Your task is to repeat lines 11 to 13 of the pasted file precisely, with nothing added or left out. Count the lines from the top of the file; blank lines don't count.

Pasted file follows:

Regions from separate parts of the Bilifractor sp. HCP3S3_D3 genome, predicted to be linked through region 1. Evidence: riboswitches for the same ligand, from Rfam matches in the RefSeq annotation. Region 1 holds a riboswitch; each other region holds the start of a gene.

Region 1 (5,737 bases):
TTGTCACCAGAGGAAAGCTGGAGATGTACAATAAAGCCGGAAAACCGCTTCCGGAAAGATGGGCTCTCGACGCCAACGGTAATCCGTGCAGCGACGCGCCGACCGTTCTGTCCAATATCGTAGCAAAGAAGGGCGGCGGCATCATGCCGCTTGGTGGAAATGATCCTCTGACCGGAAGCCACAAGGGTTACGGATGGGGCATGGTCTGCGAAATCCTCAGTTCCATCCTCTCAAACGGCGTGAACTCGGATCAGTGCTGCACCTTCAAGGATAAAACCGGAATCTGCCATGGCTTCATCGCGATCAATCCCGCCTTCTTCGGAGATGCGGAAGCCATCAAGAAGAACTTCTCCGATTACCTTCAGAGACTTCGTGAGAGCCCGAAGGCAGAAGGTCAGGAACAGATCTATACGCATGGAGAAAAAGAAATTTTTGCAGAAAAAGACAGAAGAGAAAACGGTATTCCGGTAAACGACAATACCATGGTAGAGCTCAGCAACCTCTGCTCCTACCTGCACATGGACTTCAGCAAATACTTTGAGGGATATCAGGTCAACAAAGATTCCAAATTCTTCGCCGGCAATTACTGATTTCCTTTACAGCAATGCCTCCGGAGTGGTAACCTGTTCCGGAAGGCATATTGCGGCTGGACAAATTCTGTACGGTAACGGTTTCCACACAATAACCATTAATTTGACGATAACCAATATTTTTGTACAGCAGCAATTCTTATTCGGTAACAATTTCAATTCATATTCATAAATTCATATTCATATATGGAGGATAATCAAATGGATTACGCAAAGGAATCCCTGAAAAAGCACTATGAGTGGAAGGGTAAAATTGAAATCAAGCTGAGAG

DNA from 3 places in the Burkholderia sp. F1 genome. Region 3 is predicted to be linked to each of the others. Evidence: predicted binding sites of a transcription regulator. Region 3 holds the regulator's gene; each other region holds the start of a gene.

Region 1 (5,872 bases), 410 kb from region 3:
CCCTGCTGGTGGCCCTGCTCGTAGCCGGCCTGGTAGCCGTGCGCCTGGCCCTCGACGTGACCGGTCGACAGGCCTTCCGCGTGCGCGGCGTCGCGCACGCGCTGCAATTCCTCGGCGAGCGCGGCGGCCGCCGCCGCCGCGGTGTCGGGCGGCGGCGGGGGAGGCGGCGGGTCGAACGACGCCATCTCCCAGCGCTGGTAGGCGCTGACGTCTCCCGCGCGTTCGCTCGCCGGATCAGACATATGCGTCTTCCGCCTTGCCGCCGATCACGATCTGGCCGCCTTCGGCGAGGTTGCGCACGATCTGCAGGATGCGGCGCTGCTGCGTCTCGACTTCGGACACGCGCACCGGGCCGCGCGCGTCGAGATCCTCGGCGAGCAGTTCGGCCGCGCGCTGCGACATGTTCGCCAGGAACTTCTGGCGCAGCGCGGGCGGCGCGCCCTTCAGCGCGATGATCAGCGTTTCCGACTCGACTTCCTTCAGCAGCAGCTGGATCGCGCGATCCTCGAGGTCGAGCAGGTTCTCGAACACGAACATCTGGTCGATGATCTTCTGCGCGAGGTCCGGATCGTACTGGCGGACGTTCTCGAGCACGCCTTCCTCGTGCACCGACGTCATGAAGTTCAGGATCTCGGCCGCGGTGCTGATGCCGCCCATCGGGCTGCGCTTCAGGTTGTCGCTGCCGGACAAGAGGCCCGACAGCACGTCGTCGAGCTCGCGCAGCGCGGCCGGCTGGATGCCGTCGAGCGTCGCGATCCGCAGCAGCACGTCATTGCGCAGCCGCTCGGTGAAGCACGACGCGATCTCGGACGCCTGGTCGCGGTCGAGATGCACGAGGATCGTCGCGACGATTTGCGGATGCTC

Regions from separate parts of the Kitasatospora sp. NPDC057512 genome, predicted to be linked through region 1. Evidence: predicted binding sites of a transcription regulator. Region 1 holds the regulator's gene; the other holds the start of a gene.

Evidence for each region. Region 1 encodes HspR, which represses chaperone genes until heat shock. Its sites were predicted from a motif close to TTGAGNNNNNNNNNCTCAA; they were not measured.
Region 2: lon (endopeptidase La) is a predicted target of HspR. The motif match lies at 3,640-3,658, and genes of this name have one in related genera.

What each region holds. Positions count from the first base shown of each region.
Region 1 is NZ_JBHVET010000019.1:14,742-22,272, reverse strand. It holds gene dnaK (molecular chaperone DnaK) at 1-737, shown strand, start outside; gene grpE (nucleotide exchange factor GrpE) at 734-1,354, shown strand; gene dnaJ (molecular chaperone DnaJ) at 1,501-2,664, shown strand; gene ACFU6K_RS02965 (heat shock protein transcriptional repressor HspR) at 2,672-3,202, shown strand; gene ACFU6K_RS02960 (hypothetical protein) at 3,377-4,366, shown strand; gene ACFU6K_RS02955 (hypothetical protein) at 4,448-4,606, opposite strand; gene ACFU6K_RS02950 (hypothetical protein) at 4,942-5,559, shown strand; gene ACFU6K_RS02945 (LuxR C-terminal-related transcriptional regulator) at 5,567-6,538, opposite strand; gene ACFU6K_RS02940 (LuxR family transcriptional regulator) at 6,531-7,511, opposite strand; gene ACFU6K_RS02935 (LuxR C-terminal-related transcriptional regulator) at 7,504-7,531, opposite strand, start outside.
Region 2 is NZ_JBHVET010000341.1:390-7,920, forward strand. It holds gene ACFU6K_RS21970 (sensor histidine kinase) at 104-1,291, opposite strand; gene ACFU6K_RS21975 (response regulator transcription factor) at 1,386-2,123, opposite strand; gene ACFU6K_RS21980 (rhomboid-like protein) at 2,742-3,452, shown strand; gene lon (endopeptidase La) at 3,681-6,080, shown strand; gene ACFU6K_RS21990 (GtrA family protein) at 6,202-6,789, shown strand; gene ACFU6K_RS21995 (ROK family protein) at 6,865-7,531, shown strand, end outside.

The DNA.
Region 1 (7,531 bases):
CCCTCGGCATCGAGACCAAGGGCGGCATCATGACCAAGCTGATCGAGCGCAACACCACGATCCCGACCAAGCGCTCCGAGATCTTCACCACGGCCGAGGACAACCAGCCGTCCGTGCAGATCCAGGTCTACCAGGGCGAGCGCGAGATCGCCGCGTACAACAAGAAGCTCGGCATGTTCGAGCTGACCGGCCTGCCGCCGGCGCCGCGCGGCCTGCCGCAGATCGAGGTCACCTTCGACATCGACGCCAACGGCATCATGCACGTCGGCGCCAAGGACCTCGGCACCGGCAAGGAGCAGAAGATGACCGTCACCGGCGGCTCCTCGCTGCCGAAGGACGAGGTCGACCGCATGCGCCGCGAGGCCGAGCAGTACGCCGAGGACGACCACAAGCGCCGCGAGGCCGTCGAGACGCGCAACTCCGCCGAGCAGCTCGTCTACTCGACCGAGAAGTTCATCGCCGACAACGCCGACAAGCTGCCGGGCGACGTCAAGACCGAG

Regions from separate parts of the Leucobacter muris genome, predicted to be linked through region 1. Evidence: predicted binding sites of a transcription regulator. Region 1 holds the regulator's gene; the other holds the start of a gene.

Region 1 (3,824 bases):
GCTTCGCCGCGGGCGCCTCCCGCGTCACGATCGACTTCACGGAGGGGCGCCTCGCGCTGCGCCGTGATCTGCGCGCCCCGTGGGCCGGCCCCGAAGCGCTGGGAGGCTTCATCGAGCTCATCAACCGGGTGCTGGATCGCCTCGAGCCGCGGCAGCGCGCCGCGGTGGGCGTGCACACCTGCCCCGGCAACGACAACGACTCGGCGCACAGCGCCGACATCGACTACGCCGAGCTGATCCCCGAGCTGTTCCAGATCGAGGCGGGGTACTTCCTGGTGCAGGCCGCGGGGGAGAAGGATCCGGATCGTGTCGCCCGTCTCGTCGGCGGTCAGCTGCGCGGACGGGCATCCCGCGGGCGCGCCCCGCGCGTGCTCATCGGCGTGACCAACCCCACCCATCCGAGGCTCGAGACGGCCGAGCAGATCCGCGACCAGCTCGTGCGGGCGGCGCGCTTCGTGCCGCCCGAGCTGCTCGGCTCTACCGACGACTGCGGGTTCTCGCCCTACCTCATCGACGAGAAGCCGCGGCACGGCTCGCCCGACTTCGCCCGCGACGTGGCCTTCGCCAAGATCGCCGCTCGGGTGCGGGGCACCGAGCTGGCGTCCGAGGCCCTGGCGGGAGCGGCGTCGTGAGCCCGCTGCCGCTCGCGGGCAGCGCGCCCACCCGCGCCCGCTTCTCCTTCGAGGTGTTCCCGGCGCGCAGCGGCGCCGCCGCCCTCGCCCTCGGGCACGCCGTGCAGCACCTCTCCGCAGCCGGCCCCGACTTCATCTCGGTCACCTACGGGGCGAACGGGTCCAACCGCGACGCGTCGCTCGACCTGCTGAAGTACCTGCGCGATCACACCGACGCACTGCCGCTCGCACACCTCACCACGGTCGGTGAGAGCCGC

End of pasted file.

Region 1 is NZ_JBHVET010000019.1:14,742-22,272, reverse strand. It holds gene dnaK (molecular chaperone DnaK) at 1-737, shown strand, start outside; gene grpE (nucleotide exchange factor GrpE) at 734-1,354, shown strand; gene dnaJ (molecular chaperone DnaJ) at 1,501-2,664, shown strand; gene ACFU6K_RS02965 (heat shock protein transcriptional repressor HspR) at 2,672-3,202, shown strand; gene ACFU6K_RS02960 (hypothetical protein) at 3,377-4,366, shown strand; gene ACFU6K_RS02955 (hypothetical protein) at 4,448-4,606, opposite strand; gene ACFU6K_RS02950 (hypothetical protein) at 4,942-5,559, shown strand; gene ACFU6K_RS02945 (LuxR C-terminal-related transcriptional regulator) at 5,567-6,538, opposite strand; gene ACFU6K_RS02940 (LuxR family transcriptional regulator) at 6,531-7,511, opposite strand; gene ACFU6K_RS02935 (LuxR C-terminal-related transcriptional regulator) at 7,504-7,531, opposite strand, start outside.
Region 2 is NZ_JBHVET010000341.1:390-7,920, forward strand. It holds gene ACFU6K_RS21970 (sensor histidine kinase) at 104-1,291, opposite strand; gene ACFU6K_RS21975 (response regulator transcription factor) at 1,386-2,123, opposite strand; gene ACFU6K_RS21980 (rhomboid-like protein) at 2,742-3,452, shown strand; gene lon (endopeptidase La) at 3,681-6,080, shown strand; gene ACFU6K_RS21990 (GtrA family protein) at 6,202-6,789, shown strand; gene ACFU6K_RS21995 (ROK family protein) at 6,865-7,531, shown strand, end outside.

The DNA.